From: Northwestern Georgia, USA
Battle of Sumatra: Sabang falls today on a 3:1 shock attack. 32 Allied units - American, British, Indian, Australian - surrender. Roughly 9,000 squads are destroyed along with 2,000 guns and 2,200 vehicles (the guns are mainly AA as I only had one or two arty units present). The Japanese losses are relatively heavy for a big victory - 180 squads destroyed and 500 disabled.
This brings to an end a campaign that began with a D-Day assault on November 10, 1942 (and that actually took place around July 2013). I began before that, with the Allies intending to invade the Aluetians in the summer of '42, diverting to Oz and Tasmania to invade New Guinea, and then diverting again to Sumatra in a move that caught John by surprise.
I've already conducted Sabang's funeral many times, most recently a week or two back. So I won't go into length details about what happened, what it means for the Allies, and what I think it means for John.
I'll say this: When John and I terminated the game in September 2013, I was convinced that the Allies couldn't prevail in Sumatra due to the imbalance in the fighter pools and production. When we resumed in December 2015 (January 3, 1943 in game time), John told me that fighter production and pools had been increased (he believed it, not realizing the changes couldn't be made retroactive to this game, which I didn't discover for awhile). So, when we resumed, I had hopes that I might figure out a way to make Sumatra last. By late January '43, however, I understood the reality and had to make the decision between fighting for Sumatra at all costs (and probably extreme cost) or shifting focus elsewhere. All of you know the decision I made. I'm satisfied it was the right one, but it's painful to suffer a landmark defeat of epic proportions. Watching unit after unit disappear was akin to the surrender of Bataan, only much more agonizing since it's '43 and the Allies are no longer at the mercy of Japan.
The total value of the units lost was somewhere between 2,500 and 3,000, I think. I don't know the value of what Japan lost, but at least two divisions were reporting 0 AV at the time of the attack (of course, that's just due to disablements, but I think there's enough of that to require some recovery time).
Where does John go from here? That's one of the fun parts. He's reconning India, Oz and China. Those are possibilities. How strong a tug does he feel to head to CenPac? I'll find out as soon as those seven BBs report for duty to new fronts.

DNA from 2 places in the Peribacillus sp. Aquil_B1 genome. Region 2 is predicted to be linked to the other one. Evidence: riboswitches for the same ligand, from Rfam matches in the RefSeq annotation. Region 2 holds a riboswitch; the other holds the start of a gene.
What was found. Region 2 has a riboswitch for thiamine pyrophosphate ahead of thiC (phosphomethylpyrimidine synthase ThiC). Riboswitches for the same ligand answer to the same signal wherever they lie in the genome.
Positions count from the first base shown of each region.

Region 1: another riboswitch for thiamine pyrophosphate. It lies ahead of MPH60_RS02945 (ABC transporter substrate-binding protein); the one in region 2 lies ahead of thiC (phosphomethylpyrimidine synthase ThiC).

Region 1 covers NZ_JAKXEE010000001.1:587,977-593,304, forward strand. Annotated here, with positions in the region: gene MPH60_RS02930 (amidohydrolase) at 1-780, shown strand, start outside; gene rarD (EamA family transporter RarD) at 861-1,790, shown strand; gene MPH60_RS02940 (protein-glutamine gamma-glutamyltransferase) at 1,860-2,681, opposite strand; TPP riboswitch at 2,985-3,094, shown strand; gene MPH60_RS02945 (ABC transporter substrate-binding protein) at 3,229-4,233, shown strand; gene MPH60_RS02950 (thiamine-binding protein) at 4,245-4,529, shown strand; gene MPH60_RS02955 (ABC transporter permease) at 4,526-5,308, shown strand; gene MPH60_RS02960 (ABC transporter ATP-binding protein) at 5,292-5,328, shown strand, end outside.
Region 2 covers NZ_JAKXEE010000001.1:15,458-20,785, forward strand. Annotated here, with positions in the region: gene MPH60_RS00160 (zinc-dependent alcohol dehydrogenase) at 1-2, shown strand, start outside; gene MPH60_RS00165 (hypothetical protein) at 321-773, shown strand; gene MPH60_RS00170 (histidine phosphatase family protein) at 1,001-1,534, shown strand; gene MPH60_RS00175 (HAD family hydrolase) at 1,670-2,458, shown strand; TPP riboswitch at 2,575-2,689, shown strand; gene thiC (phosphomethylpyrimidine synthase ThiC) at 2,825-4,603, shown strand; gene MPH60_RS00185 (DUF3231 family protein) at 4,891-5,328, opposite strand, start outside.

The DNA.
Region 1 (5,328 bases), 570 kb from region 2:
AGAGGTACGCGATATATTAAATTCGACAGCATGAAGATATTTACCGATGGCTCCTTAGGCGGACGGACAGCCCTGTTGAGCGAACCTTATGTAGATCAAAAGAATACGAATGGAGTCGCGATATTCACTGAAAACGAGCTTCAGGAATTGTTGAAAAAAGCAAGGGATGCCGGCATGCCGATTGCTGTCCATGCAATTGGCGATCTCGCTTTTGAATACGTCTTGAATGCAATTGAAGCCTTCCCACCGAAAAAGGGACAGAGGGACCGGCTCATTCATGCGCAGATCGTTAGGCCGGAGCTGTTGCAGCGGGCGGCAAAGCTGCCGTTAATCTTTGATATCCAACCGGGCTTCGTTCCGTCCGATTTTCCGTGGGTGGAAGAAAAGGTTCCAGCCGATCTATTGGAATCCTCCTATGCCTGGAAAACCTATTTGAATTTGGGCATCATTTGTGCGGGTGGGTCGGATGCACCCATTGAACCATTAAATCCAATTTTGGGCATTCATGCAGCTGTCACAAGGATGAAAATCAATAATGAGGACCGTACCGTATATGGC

I told you I wouldn't begrudge John his "Banzai!" for this effort. He put a lot of energy and thought in to "unraveling the onion" (as he called it back in February). He made me pay dearly for my unnaturally early invasion of Sumatra. And he paid a stiff price too - in terms of time and assets dedicated tot he campaign. A tip of the cap to him, though I won't tell him that as he doesn't need encouragement. He's on fire. That probably means he's feeling very bold and ambitious.
Operation Roller Coaster: It was a bloody and eventful day here. I think committing 40th Div. to Tarawa was the right call. The unit came ashore with minimal disablements after North Carolina and Washington bombarded the island to good effect. IJN subs are very active in the area. One put a torp into BB South Dakota (30 SYS damage) and another sank an already-damaged xAK. The Allies sank one sub, I think. The Allied attack at Tarawa came off at high odds and took the base. Two big TFs will immediately reload 40th Div. That might take one day or two. Then the Allies weight anchor and move out. The question is whether they remain in force in the Marshalls to move on Roi Namur or instead retire to Pearl in prep for the next op. Roi Namur has been reinforced and is overstacked. I only have one RCT prepped for this base, so it's probably better to retire to Pearl, evaluate what's where and where the opportunities are, and go from there.
It may be unseemly to take pleasure in the successes of Roller Coaster on the day that Sabang falls, but this op really has been remarkable to date. The Allies have taken undefended Makin and defended Baker Island, Tarawa, Mili, Jaluit, Ailinglaplap, Wotje. Malaoelap and Majuro are still under siege but will probably fall in a week or less. This op was made possible only because seven IJN BBs were known to be in Sumatra and Half KB North was stationary in the Aleutians. I couldn't have chanced it otherwise.
Operation Circus: IJN CB/CA bombardment of Adak Island today does a lot of damage to the airfield and port. I'm giving free reign to John up here right now due to the focus on the Marshalls. But behind Adak a lot is going on. Dutch Harbor is down to 48k troops. Transports continue to shift units around as desired to maximize placement for future operations and to prevent overstacking.